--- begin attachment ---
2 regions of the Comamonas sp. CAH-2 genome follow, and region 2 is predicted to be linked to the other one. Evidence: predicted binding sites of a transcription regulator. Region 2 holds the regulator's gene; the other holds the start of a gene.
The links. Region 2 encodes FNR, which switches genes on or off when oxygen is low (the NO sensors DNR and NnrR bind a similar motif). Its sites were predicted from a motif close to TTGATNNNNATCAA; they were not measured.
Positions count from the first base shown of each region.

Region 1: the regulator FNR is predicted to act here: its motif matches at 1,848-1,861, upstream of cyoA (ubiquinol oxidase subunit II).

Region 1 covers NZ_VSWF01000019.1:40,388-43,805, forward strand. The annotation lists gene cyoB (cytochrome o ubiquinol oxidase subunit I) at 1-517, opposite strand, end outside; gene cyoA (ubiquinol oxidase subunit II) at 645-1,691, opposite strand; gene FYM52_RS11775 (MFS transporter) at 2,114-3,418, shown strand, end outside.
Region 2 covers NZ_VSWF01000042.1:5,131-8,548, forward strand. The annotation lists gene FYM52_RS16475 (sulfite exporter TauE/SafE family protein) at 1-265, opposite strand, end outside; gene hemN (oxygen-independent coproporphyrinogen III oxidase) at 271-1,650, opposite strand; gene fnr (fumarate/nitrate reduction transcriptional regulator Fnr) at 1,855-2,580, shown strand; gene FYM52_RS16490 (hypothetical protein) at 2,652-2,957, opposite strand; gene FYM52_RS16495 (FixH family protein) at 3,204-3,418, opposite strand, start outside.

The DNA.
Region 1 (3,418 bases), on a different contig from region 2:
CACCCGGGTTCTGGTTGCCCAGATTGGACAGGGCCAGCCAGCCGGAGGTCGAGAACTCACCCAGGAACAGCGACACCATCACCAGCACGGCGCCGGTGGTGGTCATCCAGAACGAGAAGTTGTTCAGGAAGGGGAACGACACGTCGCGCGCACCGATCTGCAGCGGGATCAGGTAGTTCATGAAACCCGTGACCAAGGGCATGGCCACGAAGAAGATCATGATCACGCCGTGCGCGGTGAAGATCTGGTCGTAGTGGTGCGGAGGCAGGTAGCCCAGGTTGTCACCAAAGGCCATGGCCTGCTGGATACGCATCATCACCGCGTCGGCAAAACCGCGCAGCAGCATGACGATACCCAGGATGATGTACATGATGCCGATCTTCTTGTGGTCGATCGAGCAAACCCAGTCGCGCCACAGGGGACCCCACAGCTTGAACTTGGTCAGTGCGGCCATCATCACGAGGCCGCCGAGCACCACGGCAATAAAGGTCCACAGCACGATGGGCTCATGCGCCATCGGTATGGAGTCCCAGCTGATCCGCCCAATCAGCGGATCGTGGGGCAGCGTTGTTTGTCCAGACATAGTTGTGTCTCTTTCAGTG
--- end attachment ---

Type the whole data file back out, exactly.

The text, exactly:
2 regions of the Comamonas sp. CAH-2 genome follow, and region 2 is predicted to be linked to the other one. Evidence: predicted binding sites of a transcription regulator. Region 2 holds the regulator's gene; the other holds the start of a gene.
The links. Region 2 encodes FNR, which switches genes on or off when oxygen is low (the NO sensors DNR and NnrR bind a similar motif). Its sites were predicted from a motif close to TTGATNNNNATCAA; they were not measured.
Positions count from the first base shown of each region.

Region 1: the regulator FNR is predicted to act here: its motif matches at 1,848-1,861, upstream of cyoA (ubiquinol oxidase subunit II).

Region 1 covers NZ_VSWF01000019.1:40,388-43,805, forward strand. The annotation lists gene cyoB (cytochrome o ubiquinol oxidase subunit I) at 1-517, opposite strand, end outside; gene cyoA (ubiquinol oxidase subunit II) at 645-1,691, opposite strand; gene FYM52_RS11775 (MFS transporter) at 2,114-3,418, shown strand, end outside.
Region 2 covers NZ_VSWF01000042.1:5,131-8,548, forward strand. The annotation lists gene FYM52_RS16475 (sulfite exporter TauE/SafE family protein) at 1-265, opposite strand, end outside; gene hemN (oxygen-independent coproporphyrinogen III oxidase) at 271-1,650, opposite strand; gene fnr (fumarate/nitrate reduction transcriptional regulator Fnr) at 1,855-2,580, shown strand; gene FYM52_RS16490 (hypothetical protein) at 2,652-2,957, opposite strand; gene FYM52_RS16495 (FixH family protein) at 3,204-3,418, opposite strand, start outside.

The DNA.
Region 1 (3,418 bases), on a different contig from region 2:
CACCCGGGTTCTGGTTGCCCAGATTGGACAGGGCCAGCCAGCCGGAGGTCGAGAACTCACCCAGGAACAGCGACACCATCACCAGCACGGCGCCGGTGGTGGTCATCCAGAACGAGAAGTTGTTCAGGAAGGGGAACGACACGTCGCGCGCACCGATCTGCAGCGGGATCAGGTAGTTCATGAAACCCGTGACCAAGGGCATGGCCACGAAGAAGATCATGATCACGCCGTGCGCGGTGAAGATCTGGTCGTAGTGGTGCGGAGGCAGGTAGCCCAGGTTGTCACCAAAGGCCATGGCCTGCTGGATACGCATCATCACCGCGTCGGCAAAACCGCGCAGCAGCATGACGATACCCAGGATGATGTACATGATGCCGATCTTCTTGTGGTCGATCGAGCAAACCCAGTCGCGCCACAGGGGACCCCACAGCTTGAACTTGGTCAGTGCGGCCATCATCACGAGGCCGCCGAGCACCACGGCAATAAAGGTCCACAGCACGATGGGCTCATGCGCCATCGGTATGGAGTCCCAGCTGATCCGCCCAATCAGCGGATCGTGGGGCAGCGTTGTTTGTCCAGACATAGTTGTGTCTCTTTCAGTG